Firing a kiln is a skill that most don’t get a chance to learn during ceramics and pottery classes as more often than not, the firing is done for you between classes. When you finish your pieces, you just pop them on a shelf, then a few weeks later they reappear after they’ve been fired ready for glazing or to go home. So when you start making at home it can feel really scary the first time you fire your own kiln but with modern, electric kilns with controllers and a little bit of knowledge, there’s nothing to be frightened of and you can find many example firing programmes that can be copied until you feel more confident.

It may seem really obvious but the first thing to bear in mind when you’re looking at doing a firing is why we fire things in a kiln in the first place. The purpose of a firing is to alter the molecular structure of clay to turn it into ceramic. It requires heat and time to complete this process and the combination of these two varies depending on the clay you are using and the result you want from the firing. The higher the temperature and/or longer the time, the more the clay becomes vitrified (no longer porous) and changes to ceramic.

In addition to this you need to know what clay you’re making with. Is it Earthenware, Stoneware or Porcelain? What is its firing range? Typical firing ranges are Earthenware 1000C – 1140C, Stoneware 1180C – 1260C and Porcelain 1280C – 1320C but each clay will have its own range that should be included it its description or properties. The top of this range will be the point where the clay is vitrified but we don’t always fire to this hence a range. When we apply a glaze it creates a vitrified protective layer on the ceramic so it’s not always necessary to fire to the top temperature. However, having said that, if you are making something that you want to hold a liquid, it’s definitely best to get as close to vitrified ceramic as possible.

Keeping all this in mind, if you are doing a bisque firing to get some pieces ready to glaze then you don’t want to go to the top temperature or fire for too long because you need it to still be porous so it’s easy to glaze. Whereas with a glaze firing you want to get to the top temperature for the right amount of time for the glaze to fully vitrify and the clay to become ceramic. To do this we use firing programmes or schedules. These are comprised of different segments that are altered depending on the outcome you want to achieve but there are some ‘standard’ programmes you can use. Sometimes these are even pre-programmed into a controller.

Firing a kiln
Firing Programme diagram

Firing a kiln – the programme

A firing programme can include the following segments:

  • Candle
  • 1st Ramp
  • 2nd Ramp
  • Top temperature
  • Hold or Soak

The candling segment is when greenware (unfired clay pieces) is put in the kiln for a long hold at a low temperature (80-100C) to ensure that all the pieces of clay in the kiln have dried out completely. If you dry your pieces well before firing then you shouldn’t need this stage though. It’s best only to use this if you have to or as a precaution when firing important work.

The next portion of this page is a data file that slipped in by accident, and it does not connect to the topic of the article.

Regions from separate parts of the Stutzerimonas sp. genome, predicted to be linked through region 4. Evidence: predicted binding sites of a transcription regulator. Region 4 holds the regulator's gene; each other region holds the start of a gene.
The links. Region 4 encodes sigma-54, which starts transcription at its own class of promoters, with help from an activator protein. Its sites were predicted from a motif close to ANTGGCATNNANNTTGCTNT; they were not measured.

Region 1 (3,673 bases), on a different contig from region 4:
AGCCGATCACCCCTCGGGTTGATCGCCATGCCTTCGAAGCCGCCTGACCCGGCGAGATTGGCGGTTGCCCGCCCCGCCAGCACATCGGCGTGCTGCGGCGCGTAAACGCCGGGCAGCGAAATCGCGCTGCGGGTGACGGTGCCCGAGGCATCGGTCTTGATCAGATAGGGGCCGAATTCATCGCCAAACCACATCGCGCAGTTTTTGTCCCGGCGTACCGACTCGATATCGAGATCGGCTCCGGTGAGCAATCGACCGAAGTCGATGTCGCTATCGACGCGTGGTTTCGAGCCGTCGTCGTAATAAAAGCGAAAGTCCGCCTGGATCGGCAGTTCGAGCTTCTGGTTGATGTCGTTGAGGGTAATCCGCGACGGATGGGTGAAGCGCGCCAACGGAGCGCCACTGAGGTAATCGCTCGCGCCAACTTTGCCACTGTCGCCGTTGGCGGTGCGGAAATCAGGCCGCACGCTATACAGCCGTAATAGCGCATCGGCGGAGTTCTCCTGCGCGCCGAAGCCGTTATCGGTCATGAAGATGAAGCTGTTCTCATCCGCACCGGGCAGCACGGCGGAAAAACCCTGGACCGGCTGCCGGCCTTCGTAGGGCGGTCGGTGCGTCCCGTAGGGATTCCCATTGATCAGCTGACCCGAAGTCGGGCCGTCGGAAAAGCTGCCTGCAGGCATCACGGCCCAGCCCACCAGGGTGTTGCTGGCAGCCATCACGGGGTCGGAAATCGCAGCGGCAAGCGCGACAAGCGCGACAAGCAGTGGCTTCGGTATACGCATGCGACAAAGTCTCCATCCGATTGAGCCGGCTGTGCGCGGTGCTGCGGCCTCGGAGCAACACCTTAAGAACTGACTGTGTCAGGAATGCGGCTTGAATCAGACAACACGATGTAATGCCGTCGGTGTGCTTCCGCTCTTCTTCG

The Ramps are the number of degrees per hour that the temperature is increased inside the kiln. The 1st Ramp usually runs up to 600C. It’s when most of the remaining moisture is driven off and is usually slower than the 2nd ramp. The 2nd Ramp runs from 600C to the top temperature and can be faster than the first ramp as the ‘water’ has all gone. The faster you raise the temperature per hour the more stress you are putting on the clay as it is undergoing the molecular changes that the heat is causing. The more stress you put clay under the more you are going to see cracks and other problems occurring so don’t be tempted to speed it up too much.

The top temperature is exactly that, the top temperature you’re firing to. This temperature is determined by the clay and glazes you are using.

The Hold/Soak is the final segment and is a period of time at which the kiln is held at the top temperature to allow for more heatwork to occur. Heatwork is the effect of the combination of heat and time on a piece as both affect the final outcome. It is possible to fire at a lower temperature for a longer period to get the same looking result as a higher but shorter firing.

The diagram above is the bisque firing programme I use with my small kiln at the studio. It has no candle segment; 1st ramp is 120C rise per hour up to 600C; 2nd ramp is 160C rise per hour up to the top temperature of 1000C; and it finishes with a 15 minute soak. For my glaze firing I have a 1st ramp of 140C rise per hour up to 600C; 2nd ramp is full power up to the top temperature of 1205C; and I finish with a 15 minute soak. You can raise the temperature quicker with the glaze firing because the clay has already been through a bisque firing so is completely dry except for the water absorbed from the glaze.

The other aspect to consider when firing a kiln is the venting. All kilns have vents/peepholes and when a firing begins they should be open to allow the water and impurities to burn off. This is why a kiln needs to be housed in a well ventilated area and why it’s not a good idea to be working in the same space as your kiln when it’s firing. I close my vent/peephole at 400C but many wait until 500C, anything around this point is good.

Please also make sure you are following all the safety instructions that come with your kiln to be sure of your safety and never put anything flammable near your kiln.

You can see more about what happens during a firing with this Ceramic Arts Network diagram.

If you’re looking for more regular, personalised help check out my online membership.

Happy firing!